A ticket to hell: Dante’s ‘Inferno’ inspires Fringe show

| July 15, 2015 | 0 Comments
From left, Marcus Lotti, Fiona Lotti, Erin Cargill and Sandy Hitchin talk things over during a rehearsal of “Tales From Café Inferno” July 10 at Bedlam Design Center in Minneapolis. Fiona Lotti and Hitchin co-wrote the show, with Lotti serving as director and producer. The group will perform during the annual Fringe Festival in Minneapolis July 30 through Aug. 9. Dave Hrbacek/The Catholic Spirit

From left, Marcus Lotti, Fiona Lotti, Erin Cargill and Sandy Hitchin talk things over during a rehearsal of “Tales From Café Inferno” July 10 at Bedlam Design Center in Minneapolis. Fiona Lotti and Hitchin co-wrote the show, with Lotti serving as director and producer. The group will perform during the annual Fringe Festival in Minneapolis July 30 through Aug. 9. Dave Hrbacek/The Catholic Spirit

A famous medieval poem is getting a contemporary twist at this year’s Minnesota Fringe Festival, Minneapolis’ annual smorgasbord of theater, performance art and storytelling. “Tales from Café Inferno” re-imagines the first — and best known — third of Dante Alighieri’s epic poem the “Divine Comedy.”  In Fringe’s version, Hell isn’t a series of nine descending circles of suffering; it’s a coffee shop.

“Honestly, I have no idea where it came from,” said Fiona Lotti, a theater student at the University of Minnesota who is directing and producing the show. “I woke up one morning, and I knew that in today’s hell, there would be an independent coffee shop. It’s such a visible part of our culture, and it’s where technology, conversation and materialist values all collide.”

The Catholic Spirit asked Lotti, 20, about the 55-minute performance and what she hopes its audience takes away from it. She said viewers need not be familiar with Dante to enjoy the show, but there are hidden gems for those who are. Answers were edited for length.

Q. For the uninitiated, what is the Fringe Festival?

A. The Fringe Festival is 10 days of glorious theater madness. Last year there were 169 shows in 17 different venues, each with five performances. Do the math  — that’s a lot of theater. In theory, you could see more than 30 new shows over the course of 10 days.

Q. What’s the gist of the show?

A. The show centers around the barista — an overworked, underpaid young woman from “up top.” Despairing of ever paying off her college loans, she takes the first job she gets — which happens to be in hell. The show takes place during one work day in the café.

See the show

The Minnesota Fringe Festival will offer five performances of “Tales from Café Inferno” Aug. 1-9 at the Minneapolis Theater Garage, 711 W. Franklin Ave., Minneapolis. For details and tickets, visit fringefestival.org or follow the show on Facebook and on Twitter.

Q. Dante was Catholic, you’re Eastern Orthodox and you’re aiming to attract Fringe-Festival-goers, a largely secular audience. What is it about the “Inferno” that transcends church denominations and even religious faith?

A. The “Inferno” satirizes the inclination we have as humans to justify ourselves and our actions. We make excuses, we bargain, we do whatever it takes to prove to ourselves that we’re not at fault. “I couldn’t help it.” “Everyone else was doing it.” “At least I’m better than [name]!” As human beings, we are endowed with reason, and a side effect of that is reasoning away our own imperfections. It doesn’t matter if we’re Catholic or agnostic, Orthodox or atheist: We all do it, and the “Inferno” captures that very well.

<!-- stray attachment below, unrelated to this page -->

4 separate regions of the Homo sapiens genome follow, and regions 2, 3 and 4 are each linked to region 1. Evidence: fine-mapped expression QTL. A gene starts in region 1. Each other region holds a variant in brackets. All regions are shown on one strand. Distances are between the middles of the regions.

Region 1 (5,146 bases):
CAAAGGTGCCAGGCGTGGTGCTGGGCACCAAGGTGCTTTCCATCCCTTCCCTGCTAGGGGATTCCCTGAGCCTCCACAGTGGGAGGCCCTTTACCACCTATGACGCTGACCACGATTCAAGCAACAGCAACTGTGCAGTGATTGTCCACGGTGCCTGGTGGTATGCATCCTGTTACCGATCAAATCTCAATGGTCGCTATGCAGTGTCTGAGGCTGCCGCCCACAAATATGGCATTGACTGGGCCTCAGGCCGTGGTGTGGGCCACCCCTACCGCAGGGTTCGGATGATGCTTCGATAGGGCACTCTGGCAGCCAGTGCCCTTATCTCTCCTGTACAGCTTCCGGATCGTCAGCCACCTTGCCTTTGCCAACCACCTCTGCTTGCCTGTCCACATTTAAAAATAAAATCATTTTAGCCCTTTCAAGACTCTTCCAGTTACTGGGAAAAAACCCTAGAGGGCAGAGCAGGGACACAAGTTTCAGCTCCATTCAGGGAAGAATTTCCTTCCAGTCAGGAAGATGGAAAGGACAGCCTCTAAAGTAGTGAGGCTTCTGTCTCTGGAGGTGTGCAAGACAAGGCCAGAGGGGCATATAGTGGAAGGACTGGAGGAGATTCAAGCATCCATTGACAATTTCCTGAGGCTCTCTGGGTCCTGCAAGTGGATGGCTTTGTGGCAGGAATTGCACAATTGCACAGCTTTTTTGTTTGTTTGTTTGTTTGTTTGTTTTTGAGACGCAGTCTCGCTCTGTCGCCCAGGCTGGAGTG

Q. What does a poem written nearly 700 years ago offer to someone living now?

A. This particular poem offers one of the most searing looks at human nature ever written.

Q. How might the themes you present your audience strike them differently in stage form, in contrast to reading the “Inferno”?

A. The thing about doing Dante on the stage is that you have to do away almost completely with the physical settings. The landscapes Dante describes are far too detailed and far too graphic to do on stage, so you have to come at his world from the side. Like [the works of] C.S. Lewis, Jean-Paul Sartre and Samuel Beckett, “Café Inferno” focuses on the people of hell. Hell is within us, and I’ve told my actors repeatedly that it’s not so much a place you go as it is a way of life.

Q. Anything dealing with the “Divine Comedy” naturally deals with sin, which is not a popular idea in contemporary culture. How do you expect to present the idea of sin to a secular audience?

A. There are two ways to undermine something: condemn it or laugh at it. Condemning sin almost always sparks defensiveness, and besides, condemnation implies that we are in some way above whatever it is we’re condemning. . . . My goal with this show is to bring people together by having a good laugh at human weakness. The ethos I’m going for is: “Look at how ridiculous we are, clinging to our lusts, our excuses and our self-righteousness. We really are idiots, aren’t we?”

Q. What do you hope your audience takes away from the show?

A. If even one person walks away from seeing the show thinking, “That was me I just saw on stage,” the show will have been a success.


Who was Dante?

Dante Alighieri was a Florentine poet who lived 1265-1321 and is best known for writing the  “Divine Comedy.”

In the poem, Dante takes a pilgrimage from earth through Hell, Purgatory and Heaven to the beatific vision, exploring human nature, sin and redemption with the help of capable guides.

In May, Pope Francis called Dante “a prophet of hope, herald of the possibility of redemption, liberation and the profound transformation of every man and woman, of all humanity.” He encouraged Catholics to read the work as a spiritual guide ahead of the Year of Mercy, which begins in December.

This year marks the poet’s 750th birthday.

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